Detached Materialism (Reading Religion, Politics, and the Earth, pt I)

I’ve just finished reading the new-ish book by Clayton Crockett and Jeffrey Robbins, Religion, Politics, and the Earth: The New Materialism. It’s a fantastic and provocative book. I highly recommend it, and it’s a model work for the interdisciplinary front where philosophy, religion, and political theory meet.

“The New Materialism is a logic of sense, based upon energy and life, rather than merely a logic of abstract ideas.” (139)

I really appreciate and affirm the materialist move that grounds this book, but it seems to me to stand in tension with the highly abstract and speculative nature of much of it (in particular when they cover ontology). While on one hand Crockett and Robbins want to direct our attention to the what-is, and upturn it with intriguing analysis, at a point analysis of the nature of being (as energy, as brain/brane, as screen) can become so highly abstract that it distances us from the material conditions of lived reality. This in no way calls into question the legitimacy of their materialist move as such, as they very clearly establish that all being is “energy transformation” (111). Yet I feel an existential tension in its abstractions.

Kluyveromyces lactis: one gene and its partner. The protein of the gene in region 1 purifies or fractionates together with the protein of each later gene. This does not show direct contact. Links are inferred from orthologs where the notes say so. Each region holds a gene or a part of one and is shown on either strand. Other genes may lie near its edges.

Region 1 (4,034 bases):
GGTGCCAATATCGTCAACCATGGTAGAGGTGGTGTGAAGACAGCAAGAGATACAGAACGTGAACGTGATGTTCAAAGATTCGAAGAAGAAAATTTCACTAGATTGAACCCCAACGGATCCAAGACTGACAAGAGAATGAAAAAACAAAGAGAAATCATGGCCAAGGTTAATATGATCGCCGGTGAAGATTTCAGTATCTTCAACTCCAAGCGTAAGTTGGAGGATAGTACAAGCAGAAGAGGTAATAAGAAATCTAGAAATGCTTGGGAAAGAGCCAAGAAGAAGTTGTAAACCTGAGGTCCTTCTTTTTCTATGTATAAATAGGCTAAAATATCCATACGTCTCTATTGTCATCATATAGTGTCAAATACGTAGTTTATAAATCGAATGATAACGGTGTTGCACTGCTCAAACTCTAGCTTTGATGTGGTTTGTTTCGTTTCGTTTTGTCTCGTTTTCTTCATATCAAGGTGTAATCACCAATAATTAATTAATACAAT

While Crockett and Robbins want to return our thinking “to itself in and as earth,” (140) at times they take us far below recognizable terrain. While this isn’t a problem logically, and marks the work in many ways as metaphysical, it does leave the political concerns that animate the first part of the book to cool. In order to have revolutionary political potential I think Crockett and Robbins need to do more than posit a speculative way to develop athermal energy. While energy is always the issue at hand, given their argument, energy production proper (burning of fossil fuels) isn’t then the only energetic crisis of concern. For all their talk of energy – and to truly energize our democratic political potential – I think Crockett and Robbins need much more flesh and blood.


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